Christmas Chemicals

Every December (or November for the keener among us) we dust off the baubles and fill our homes with festive cheer. The days get colder and shorter and we can smell Christmas in the air. But what are those smells? What chemicals give us the smell of Christmas?

Christmas Trees

The first sign of Christmas is Christmas trees. Popping up beautifully decorated with lights and baubles, displayed proudly in our window. For those that invest in a real tree each year you’ll know rich, pine smell. In ancient times, some countries believed that evergreen boughs over their doors and windows would keep away evil spirits and illness. It wasn’t until the 16th Century that Germany are thought to have started the Christmas tree tradition.

There are many types of Christmas tree, but the most common in the UK is the Norwegian Spruce. This is where our range of Vanillin is extracted from! Each species will have a slightly different ratio of chemicals, but all pine smells come from terpenes


Pinene is the most dominant terpene in pine trees. It has two naturally occurring isomers – α-pinene and β-pinene. These are both components of a resin that pine trees produce in response to wounds. It is the β-pinene that contributes to the woody fragrance.

a- and b-pinene structure



Another important component is Bornyl Acetate, often referred to as the “heart of pine”. Bornyl Acetate is an ester found in pine and fir trees that produces a rich, fresh pine odour

Bornyl Acetate Structure


Peppermint gives the classic Christmas candy cane its traditional flavour. Why we relate peppermint to Christmas has many theories, but it is not entirely clear. It has been suggested that its palette cleansing properties may be a factor, helping to cut through those rich Christmas flavours. Peppermint also has anti-inflammatory properties that can calm indigestion after the Christmas feast. Another theory stems from its main component…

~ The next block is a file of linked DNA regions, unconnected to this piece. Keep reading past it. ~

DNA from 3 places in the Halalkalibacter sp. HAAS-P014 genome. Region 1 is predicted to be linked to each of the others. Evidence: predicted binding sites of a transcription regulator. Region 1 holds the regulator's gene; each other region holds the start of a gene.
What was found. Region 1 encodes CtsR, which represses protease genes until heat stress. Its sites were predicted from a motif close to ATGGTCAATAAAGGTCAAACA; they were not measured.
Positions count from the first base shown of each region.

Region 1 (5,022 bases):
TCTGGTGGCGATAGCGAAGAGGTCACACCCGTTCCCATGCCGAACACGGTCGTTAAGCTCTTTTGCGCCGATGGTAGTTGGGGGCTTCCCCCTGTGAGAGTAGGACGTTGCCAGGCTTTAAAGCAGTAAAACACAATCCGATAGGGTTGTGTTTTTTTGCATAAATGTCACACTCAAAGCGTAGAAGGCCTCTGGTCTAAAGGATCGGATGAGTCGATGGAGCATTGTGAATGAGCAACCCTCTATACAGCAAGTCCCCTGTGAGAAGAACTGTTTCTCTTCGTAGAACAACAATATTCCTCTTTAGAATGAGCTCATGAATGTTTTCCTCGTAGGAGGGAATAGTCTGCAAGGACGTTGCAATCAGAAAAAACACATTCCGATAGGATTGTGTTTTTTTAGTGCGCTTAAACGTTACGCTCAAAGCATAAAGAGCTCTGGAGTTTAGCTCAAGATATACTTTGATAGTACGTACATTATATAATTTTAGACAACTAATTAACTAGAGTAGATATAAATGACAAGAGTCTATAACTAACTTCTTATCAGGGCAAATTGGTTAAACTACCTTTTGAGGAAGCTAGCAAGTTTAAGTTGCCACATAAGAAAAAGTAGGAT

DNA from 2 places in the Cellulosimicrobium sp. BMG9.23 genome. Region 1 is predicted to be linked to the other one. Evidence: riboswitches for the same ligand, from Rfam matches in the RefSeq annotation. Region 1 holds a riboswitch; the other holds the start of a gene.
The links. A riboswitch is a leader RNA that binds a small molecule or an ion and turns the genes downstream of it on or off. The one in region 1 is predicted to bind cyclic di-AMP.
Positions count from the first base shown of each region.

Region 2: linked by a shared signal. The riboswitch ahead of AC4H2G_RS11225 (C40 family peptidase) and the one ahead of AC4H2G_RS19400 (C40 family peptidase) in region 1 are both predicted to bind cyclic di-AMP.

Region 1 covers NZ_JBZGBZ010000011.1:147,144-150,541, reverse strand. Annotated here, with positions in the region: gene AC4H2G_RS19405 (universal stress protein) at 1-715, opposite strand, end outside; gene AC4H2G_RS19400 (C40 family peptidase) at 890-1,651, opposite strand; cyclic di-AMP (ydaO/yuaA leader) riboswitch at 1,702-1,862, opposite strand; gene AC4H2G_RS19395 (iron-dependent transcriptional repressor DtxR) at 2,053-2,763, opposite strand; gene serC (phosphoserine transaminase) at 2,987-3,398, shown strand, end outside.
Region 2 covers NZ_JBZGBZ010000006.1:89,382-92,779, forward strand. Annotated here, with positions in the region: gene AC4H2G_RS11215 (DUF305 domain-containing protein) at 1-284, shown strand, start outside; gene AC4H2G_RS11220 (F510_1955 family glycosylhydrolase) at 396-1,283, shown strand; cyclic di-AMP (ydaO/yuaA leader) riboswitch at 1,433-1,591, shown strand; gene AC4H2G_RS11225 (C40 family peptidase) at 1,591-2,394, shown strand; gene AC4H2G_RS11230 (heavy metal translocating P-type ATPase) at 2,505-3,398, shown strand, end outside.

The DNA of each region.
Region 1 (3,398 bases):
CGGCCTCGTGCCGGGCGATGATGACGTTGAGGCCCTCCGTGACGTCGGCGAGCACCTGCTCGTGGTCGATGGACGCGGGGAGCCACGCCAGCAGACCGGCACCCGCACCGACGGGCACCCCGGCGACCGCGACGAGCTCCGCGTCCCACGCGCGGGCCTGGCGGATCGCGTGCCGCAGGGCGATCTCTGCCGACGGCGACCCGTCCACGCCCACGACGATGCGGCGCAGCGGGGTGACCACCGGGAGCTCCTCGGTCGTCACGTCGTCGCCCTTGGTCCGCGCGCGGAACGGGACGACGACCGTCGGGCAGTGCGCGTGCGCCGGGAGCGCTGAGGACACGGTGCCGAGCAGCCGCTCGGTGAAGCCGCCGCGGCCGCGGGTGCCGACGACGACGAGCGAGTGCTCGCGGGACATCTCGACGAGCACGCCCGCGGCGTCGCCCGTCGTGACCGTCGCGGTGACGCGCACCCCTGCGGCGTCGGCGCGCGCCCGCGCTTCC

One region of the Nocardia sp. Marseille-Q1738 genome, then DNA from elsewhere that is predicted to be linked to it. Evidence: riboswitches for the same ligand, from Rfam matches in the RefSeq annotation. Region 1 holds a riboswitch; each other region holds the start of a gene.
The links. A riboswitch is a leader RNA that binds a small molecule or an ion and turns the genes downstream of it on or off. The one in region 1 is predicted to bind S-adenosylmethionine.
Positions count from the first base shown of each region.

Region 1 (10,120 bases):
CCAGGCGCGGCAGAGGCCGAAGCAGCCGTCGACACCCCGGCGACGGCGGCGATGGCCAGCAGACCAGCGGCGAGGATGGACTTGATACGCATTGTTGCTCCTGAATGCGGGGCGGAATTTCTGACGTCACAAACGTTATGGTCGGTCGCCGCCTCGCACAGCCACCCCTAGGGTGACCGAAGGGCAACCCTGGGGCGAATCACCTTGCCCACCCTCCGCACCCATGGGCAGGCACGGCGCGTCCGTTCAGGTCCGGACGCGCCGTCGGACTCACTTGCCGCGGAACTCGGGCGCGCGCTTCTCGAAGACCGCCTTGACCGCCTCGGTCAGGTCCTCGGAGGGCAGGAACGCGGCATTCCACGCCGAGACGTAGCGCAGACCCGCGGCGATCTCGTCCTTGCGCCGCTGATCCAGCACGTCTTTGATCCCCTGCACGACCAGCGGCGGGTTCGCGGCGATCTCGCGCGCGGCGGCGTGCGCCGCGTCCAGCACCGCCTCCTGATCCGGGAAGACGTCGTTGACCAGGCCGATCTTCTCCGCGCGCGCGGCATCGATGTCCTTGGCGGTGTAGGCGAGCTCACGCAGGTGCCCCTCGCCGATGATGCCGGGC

Peppermint has a high menthol content along with menthone and menthyl acetate. Chemical composition will vary based on geographical region as well as processing conditions. Menthol gives peppermint a cooling sensation which we relate to snow and ice.

If you would like to read more about our menthol crystals, please see Stort’s article here.

Menthol structure


One of my favourite Christmas traditions is the gingerbread house! Gingerbread spices were first brought to central Europe by soldiers from the Middle East. Originally, “gingerbread” meant “preserved ginger” as ginger was used to preserve bread, cakes and pastries. In the 15th century, “gingerbread” referred to the biscuit that we know today.

In the 19th Century, we started to associate gingerbread with Christmas. This was most popular in England, Germany and France. Specifically, gingerbread houses originated from Nuremberg and are thought to have been inspired by the edible house in Hansel & Gretel. Queen Victoria and Prince Albert introduced the gingerbread house to England along with many other Christmas traditions

The main flavours in gingerbread are ginger, cinnamon, nutmeg and cloves. But what chemicals give these spices their unique flavour?

Ginger – 30% of the ginger root essential oil is made up of Zingiberene. When cooked, zingerone is produced which is less pungent and characteristic of the ginger flavour in gingerbread. Fresh ginger has a higher concentration of gingerol, hence the difference in flavours!

Zingiberene & Zingerone

Cinnamon – One of the most prevalent spices used daily all over the world. Primarily, cinnamon contains cinnamaldehyde and trans-cinnamaldehyde which gives the spicy taste and fragrance.

Cinnamon is widely used at Christmas, not just in gingerbread! In medieval times, cinnamon was very important for preservation for a large Christmas feast. This is thought to be why it is still widely used in Christmas foods.







Nutmeg – Interesting fact… Nutmeg comes from the same plant that produces mace! The main components are Sabinene (spicy), 4-terpineol (woody & citrusy) and a small concentration of myristicin (woody). Myristicin is responsible for the hallucinogenic effect of nutmeg.





Cloves – Eugenol makes up 75-85% of clove essential oil and gives cloves their antiseptic and anti-inflammatory properties. Although eugenol influences the scent and flavour of cloves, 2-heptane and methyl salicylate also contribute significantly.

Eugenol, 2-heptanone and Methyl Salicylate structure

Whatever flavours you indulge in this festive period, we hope that you make the most of it. From all of us at The Stort Group, we wish you a very merry Christmas and a happy new year!

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